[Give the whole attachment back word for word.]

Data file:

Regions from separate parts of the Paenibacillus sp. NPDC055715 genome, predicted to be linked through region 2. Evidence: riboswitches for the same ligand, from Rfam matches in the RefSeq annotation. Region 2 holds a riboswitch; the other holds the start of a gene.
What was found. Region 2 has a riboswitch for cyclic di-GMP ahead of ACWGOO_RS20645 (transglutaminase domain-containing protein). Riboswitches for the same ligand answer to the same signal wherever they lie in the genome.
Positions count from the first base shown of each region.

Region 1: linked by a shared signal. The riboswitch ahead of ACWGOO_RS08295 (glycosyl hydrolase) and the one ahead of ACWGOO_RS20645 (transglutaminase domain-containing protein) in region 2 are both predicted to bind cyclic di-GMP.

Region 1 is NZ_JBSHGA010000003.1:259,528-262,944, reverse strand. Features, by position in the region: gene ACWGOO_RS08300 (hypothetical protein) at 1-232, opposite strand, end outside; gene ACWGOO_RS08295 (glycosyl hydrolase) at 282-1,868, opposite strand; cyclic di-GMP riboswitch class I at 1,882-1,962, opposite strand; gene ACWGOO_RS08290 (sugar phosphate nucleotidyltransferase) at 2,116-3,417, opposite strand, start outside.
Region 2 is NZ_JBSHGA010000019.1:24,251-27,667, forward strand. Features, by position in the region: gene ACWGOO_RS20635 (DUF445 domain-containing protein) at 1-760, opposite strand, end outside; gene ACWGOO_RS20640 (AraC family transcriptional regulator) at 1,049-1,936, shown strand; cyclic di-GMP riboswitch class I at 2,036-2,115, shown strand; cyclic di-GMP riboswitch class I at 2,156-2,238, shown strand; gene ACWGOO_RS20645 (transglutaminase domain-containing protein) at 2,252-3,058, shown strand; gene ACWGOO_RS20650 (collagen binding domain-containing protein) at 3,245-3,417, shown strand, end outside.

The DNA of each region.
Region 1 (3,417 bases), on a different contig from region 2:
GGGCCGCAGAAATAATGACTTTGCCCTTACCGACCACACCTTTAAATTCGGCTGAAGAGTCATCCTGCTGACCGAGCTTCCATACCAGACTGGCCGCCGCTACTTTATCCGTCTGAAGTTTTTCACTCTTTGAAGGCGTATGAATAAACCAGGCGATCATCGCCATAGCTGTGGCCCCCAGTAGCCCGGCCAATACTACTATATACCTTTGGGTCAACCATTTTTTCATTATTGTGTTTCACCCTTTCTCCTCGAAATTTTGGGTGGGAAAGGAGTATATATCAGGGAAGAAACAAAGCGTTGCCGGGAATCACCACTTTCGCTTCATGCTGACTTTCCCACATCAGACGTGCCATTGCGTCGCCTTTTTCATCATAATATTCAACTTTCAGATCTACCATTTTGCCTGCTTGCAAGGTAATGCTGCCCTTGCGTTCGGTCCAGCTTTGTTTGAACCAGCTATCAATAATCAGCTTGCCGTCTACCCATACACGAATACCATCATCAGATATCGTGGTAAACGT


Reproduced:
Regions from separate parts of the Paenibacillus sp. NPDC055715 genome, predicted to be linked through region 2. Evidence: riboswitches for the same ligand, from Rfam matches in the RefSeq annotation. Region 2 holds a riboswitch; the other holds the start of a gene.
What was found. Region 2 has a riboswitch for cyclic di-GMP ahead of ACWGOO_RS20645 (transglutaminase domain-containing protein). Riboswitches for the same ligand answer to the same signal wherever they lie in the genome.
Positions count from the first base shown of each region.

Region 1: linked by a shared signal. The riboswitch ahead of ACWGOO_RS08295 (glycosyl hydrolase) and the one ahead of ACWGOO_RS20645 (transglutaminase domain-containing protein) in region 2 are both predicted to bind cyclic di-GMP.

Region 1 is NZ_JBSHGA010000003.1:259,528-262,944, reverse strand. Features, by position in the region: gene ACWGOO_RS08300 (hypothetical protein) at 1-232, opposite strand, end outside; gene ACWGOO_RS08295 (glycosyl hydrolase) at 282-1,868, opposite strand; cyclic di-GMP riboswitch class I at 1,882-1,962, opposite strand; gene ACWGOO_RS08290 (sugar phosphate nucleotidyltransferase) at 2,116-3,417, opposite strand, start outside.
Region 2 is NZ_JBSHGA010000019.1:24,251-27,667, forward strand. Features, by position in the region: gene ACWGOO_RS20635 (DUF445 domain-containing protein) at 1-760, opposite strand, end outside; gene ACWGOO_RS20640 (AraC family transcriptional regulator) at 1,049-1,936, shown strand; cyclic di-GMP riboswitch class I at 2,036-2,115, shown strand; cyclic di-GMP riboswitch class I at 2,156-2,238, shown strand; gene ACWGOO_RS20645 (transglutaminase domain-containing protein) at 2,252-3,058, shown strand; gene ACWGOO_RS20650 (collagen binding domain-containing protein) at 3,245-3,417, shown strand, end outside.

The DNA of each region.
Region 1 (3,417 bases), on a different contig from region 2:
GGGCCGCAGAAATAATGACTTTGCCCTTACCGACCACACCTTTAAATTCGGCTGAAGAGTCATCCTGCTGACCGAGCTTCCATACCAGACTGGCCGCCGCTACTTTATCCGTCTGAAGTTTTTCACTCTTTGAAGGCGTATGAATAAACCAGGCGATCATCGCCATAGCTGTGGCCCCCAGTAGCCCGGCCAATACTACTATATACCTTTGGGTCAACCATTTTTTCATTATTGTGTTTCACCCTTTCTCCTCGAAATTTTGGGTGGGAAAGGAGTATATATCAGGGAAGAAACAAAGCGTTGCCGGGAATCACCACTTTCGCTTCATGCTGACTTTCCCACATCAGACGTGCCATTGCGTCGCCTTTTTCATCATAATATTCAACTTTCAGATCTACCATTTTGCCTGCTTGCAAGGTAATGCTGCCCTTGCGTTCGGTCCAGCTTTGTTTGAACCAGCTATCAATAATCAGCTTGCCGTCTACCCATACACGAATACCATCATCAGATATCGTGGTAAACGT